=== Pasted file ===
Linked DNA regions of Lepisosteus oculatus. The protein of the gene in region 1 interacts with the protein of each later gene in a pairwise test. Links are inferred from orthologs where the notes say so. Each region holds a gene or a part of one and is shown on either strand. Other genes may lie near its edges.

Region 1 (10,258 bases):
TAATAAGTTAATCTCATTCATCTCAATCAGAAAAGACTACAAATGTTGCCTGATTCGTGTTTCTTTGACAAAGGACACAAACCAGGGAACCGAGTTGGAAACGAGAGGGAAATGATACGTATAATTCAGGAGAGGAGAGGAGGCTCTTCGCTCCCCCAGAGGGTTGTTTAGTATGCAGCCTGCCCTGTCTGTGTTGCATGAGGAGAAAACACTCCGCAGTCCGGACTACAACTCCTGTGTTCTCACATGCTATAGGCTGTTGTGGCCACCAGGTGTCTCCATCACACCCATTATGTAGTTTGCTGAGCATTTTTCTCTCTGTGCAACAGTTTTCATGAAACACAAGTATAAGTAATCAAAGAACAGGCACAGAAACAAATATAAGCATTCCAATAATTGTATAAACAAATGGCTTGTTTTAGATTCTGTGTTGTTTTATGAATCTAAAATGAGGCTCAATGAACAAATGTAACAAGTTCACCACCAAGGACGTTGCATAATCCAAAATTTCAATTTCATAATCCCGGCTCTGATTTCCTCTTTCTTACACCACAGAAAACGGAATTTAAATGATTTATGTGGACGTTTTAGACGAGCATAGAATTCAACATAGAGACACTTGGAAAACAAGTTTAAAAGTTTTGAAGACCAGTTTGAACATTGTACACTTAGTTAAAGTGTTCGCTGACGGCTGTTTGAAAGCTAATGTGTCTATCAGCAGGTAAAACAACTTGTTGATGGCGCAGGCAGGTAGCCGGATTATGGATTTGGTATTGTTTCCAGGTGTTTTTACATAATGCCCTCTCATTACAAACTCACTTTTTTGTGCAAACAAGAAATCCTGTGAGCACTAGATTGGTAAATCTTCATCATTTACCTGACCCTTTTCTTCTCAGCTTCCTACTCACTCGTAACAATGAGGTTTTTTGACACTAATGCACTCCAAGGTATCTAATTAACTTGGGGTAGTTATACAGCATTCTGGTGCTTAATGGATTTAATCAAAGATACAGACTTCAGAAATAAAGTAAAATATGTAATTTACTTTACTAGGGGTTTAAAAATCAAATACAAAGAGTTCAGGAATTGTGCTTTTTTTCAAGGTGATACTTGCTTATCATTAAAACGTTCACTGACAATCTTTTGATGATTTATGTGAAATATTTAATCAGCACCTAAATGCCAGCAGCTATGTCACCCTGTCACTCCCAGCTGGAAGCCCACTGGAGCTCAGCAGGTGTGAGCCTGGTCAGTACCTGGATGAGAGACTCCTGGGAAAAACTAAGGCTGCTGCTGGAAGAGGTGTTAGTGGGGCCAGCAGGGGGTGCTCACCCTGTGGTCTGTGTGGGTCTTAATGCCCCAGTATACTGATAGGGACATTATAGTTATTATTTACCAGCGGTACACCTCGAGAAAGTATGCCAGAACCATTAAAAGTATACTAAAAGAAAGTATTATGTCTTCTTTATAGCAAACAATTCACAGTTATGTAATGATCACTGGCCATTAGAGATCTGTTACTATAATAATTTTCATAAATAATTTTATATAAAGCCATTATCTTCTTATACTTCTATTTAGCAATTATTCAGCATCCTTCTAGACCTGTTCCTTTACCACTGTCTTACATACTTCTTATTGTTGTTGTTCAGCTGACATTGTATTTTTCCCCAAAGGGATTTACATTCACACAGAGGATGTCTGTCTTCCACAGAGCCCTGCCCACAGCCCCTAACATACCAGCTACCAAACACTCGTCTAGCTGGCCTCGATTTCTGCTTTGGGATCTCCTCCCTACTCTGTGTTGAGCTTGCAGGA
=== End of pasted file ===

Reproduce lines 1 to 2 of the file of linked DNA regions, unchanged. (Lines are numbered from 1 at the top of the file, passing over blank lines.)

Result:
Linked DNA regions of Lepisosteus oculatus. The protein of the gene in region 1 interacts with the protein of each later gene in a pairwise test. Links are inferred from orthologs where the notes say so. Each region holds a gene or a part of one and is shown on either strand. Other genes may lie near its edges.

Region 1 (10,258 bases):